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Homosexual admits recruiting studentsPublish Date: Mar 23, 2009
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By Paul Kiwuuwa
A man shocked parents on Sunday when he confessed to recruiting school children into homosexuality as part of a programme to promote the practice in Ugandan schools.

George Oundo said funders gave them “much money” and training abroad and that he would target mostly the needy children who had problems of tuition and pocket money and “others who like outings.”

Oundo warned parents to know their children’s friends. Homosexuals, he added, were targeting mostly children “because they are easy to initiate and they like easy things”.

Oundo said he got seriously involved in promoting homosexuality in 2003. “I was taken to Nairobi for training,” he said. “I used to supply pornographic materials in form of books and compact discs showing homosexuality to young boys in many schools,” he explained.

The training, he said, was facilitated by Gay and Lesbian Coalition. “I also got the pupils’ telephone contacts. We used to meet with both girls and boys in schools during ceremonial parties,” he asserted.

He said he only stopped his activities after becoming a Born-again Christian. He told all this to about 50 parents attending a seminar at Hotel Triangle, Kampala on Sunday. It was organised by Family Life Network, a local charity which promotes family values.

Oundo said he got saved at Pastor Martin Sempa’s church, the Inter-Faith Rainbow Coalition against Homosexuality, based at Makerere University Kampala.

Oundo asserted that he had been a renown gay and lesbian activist for five years and had operated under the umbrella group, Sexual Minorities Uganda (SMUG). He said he had taken on the female role and his name was Georgina.

“Praise God. Recently I realised that I have been victimising young people into devilish ways,” Oundo said. “I confess before the parents of the victimised children and they should forgive me.”

He hoped to go back to his former school, Muyenga High (Jinja), where he recruited many students and repent.

He said he was initiated into the vice at 12 by friends like Victor Mukasa, a gay activist, after his parents separated and he was being raised by a single mother.

“I was brought up in a poor family. Lack of parental care, love and the loneliness may have led me to join gay activities,” he added.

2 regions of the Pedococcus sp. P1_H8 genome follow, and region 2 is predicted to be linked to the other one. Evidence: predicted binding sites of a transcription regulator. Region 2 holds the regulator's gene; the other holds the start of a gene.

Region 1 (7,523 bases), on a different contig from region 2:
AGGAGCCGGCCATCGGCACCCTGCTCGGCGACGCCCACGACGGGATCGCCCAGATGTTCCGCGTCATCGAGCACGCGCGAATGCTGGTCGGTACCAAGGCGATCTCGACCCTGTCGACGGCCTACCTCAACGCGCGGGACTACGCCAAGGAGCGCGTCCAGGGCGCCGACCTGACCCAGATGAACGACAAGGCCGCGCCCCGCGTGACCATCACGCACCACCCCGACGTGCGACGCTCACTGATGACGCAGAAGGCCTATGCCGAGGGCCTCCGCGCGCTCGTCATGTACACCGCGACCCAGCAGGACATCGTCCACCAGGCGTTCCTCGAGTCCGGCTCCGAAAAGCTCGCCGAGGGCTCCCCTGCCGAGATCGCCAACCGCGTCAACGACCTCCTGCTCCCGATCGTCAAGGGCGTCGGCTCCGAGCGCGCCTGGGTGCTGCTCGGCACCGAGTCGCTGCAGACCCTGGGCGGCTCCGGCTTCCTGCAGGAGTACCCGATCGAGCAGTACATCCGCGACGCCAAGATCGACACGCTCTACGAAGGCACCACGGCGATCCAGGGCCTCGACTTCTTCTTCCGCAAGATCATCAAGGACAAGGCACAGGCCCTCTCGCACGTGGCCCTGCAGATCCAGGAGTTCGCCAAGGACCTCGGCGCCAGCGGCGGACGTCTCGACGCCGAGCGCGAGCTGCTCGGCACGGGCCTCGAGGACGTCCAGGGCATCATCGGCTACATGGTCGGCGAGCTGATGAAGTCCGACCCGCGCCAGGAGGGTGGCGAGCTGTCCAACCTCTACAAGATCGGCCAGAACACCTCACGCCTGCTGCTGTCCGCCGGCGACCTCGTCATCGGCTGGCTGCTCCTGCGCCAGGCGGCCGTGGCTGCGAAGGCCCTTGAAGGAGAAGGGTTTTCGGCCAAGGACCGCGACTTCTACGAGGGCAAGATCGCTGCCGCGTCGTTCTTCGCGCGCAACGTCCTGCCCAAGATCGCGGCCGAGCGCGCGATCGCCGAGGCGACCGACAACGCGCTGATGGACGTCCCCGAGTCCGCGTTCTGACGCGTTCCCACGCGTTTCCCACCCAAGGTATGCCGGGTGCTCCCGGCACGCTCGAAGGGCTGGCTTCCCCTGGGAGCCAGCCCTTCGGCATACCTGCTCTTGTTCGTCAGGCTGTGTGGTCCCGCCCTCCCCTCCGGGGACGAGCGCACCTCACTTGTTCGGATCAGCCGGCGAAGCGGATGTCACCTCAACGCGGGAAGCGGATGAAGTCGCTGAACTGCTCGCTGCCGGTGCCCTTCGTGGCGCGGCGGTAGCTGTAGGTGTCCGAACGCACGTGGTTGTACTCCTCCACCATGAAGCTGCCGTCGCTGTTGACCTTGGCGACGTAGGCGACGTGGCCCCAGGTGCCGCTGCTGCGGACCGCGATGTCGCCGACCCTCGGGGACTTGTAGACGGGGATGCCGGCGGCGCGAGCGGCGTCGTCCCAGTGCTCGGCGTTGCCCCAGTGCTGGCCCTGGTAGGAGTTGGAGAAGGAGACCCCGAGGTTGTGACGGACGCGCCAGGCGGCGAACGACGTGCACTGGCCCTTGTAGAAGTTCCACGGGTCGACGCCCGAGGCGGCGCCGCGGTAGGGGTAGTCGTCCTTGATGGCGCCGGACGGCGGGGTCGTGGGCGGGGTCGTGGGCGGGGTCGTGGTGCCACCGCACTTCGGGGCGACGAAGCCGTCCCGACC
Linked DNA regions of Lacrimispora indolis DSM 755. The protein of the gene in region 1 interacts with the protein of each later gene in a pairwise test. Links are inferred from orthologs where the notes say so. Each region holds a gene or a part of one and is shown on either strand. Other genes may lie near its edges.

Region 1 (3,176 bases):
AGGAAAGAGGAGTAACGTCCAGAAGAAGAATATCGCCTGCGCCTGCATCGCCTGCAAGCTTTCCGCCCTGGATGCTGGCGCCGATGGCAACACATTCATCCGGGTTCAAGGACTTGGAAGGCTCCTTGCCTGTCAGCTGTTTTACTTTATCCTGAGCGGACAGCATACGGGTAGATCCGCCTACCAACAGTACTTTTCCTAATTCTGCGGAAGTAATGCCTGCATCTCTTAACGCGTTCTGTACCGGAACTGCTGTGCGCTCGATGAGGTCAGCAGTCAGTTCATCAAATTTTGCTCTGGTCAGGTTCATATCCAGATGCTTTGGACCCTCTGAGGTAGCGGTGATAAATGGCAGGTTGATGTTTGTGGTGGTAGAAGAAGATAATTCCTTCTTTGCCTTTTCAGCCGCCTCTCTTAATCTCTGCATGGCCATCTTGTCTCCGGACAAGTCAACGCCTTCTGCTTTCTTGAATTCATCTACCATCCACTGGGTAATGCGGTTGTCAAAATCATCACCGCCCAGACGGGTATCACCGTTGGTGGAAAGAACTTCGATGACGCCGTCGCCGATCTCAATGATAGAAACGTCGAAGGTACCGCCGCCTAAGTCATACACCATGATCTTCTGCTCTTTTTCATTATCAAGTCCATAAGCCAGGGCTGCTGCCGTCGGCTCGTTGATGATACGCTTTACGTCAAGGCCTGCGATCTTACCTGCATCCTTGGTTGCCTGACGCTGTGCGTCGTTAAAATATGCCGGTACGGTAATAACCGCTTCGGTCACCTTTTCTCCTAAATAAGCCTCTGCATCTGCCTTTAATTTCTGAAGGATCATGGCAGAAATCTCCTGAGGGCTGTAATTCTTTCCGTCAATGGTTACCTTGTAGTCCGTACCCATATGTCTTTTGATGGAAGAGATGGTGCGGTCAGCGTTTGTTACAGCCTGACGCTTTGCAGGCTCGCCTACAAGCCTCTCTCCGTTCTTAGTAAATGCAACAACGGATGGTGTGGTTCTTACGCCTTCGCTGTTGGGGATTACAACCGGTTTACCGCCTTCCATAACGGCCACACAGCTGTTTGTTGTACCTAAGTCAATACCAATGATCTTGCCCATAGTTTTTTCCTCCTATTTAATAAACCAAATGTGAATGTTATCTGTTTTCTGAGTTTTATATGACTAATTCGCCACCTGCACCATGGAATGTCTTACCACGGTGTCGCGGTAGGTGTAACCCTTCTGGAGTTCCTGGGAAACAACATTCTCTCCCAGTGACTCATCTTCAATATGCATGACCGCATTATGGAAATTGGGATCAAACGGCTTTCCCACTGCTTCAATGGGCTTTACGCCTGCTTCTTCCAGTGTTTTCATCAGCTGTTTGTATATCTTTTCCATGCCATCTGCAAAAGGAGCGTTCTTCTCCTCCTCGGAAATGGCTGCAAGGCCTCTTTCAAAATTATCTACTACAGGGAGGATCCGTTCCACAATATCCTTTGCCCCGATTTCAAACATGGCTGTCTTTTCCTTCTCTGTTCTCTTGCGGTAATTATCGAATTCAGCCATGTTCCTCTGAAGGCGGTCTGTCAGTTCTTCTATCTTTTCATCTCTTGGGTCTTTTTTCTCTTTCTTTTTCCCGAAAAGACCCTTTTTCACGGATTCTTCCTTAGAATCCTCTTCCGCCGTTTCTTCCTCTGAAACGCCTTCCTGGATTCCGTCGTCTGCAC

Oundo said he experienced a transgender transition because he “wanted to be a woman”. “Just go to the Internet and Google the name Georgina and you will see how I have been defending gay activism,” he explained.

Oundo said homosexuality was spread by international human rights organisations. He said after he denounced the gay activities, he received threats from a gay activist who accused him of betrayal.

George ‘Georgina’ Oundo and another gay activist, “Brenda” Kiiza, were arrested on September 10, 2008, for “recruiting homosexuals”. But they were released on September 18, 2008 after their lawyer and the international human rights organisation, Human Rights Watch, protested.

In July 2005, local government officers raided the home of Juliet Victor Mukasa, the former chairperson of SMUG. They seized documents and arrested another lesbian activist. Mukasa sued for torture and court awarded her damages.

Gay rights activists have become more vocal in their campaign for recognition and have featured prominently at international conferences, particularly relating to HIV/AIDS.

Last year, education minister Namirembe Bitamazire announced an investigation into homosexuality in schools following complaints by MPs that the illegal activity was rampant in schools.

The Uganda AIDS Commission chief, Kihumuro Apuuli, also noted at the time that schools had become a breeding ground for the vice, which targets youth aged between 15 and 24. He said parents and guardians had a big responsibility to inculcate African values into their children.

Sodomy is a crime under the penal code and the Constitution prohibits “marriage between persons of the same sex”.

Pastors of Pentecostal churches last week called for a commission of inquiry into allegations of sodomy and homosexuality in churches.

Other pastors yesterday told journalists in Kampala the war against sodomy would be long and challenging but must be fought.

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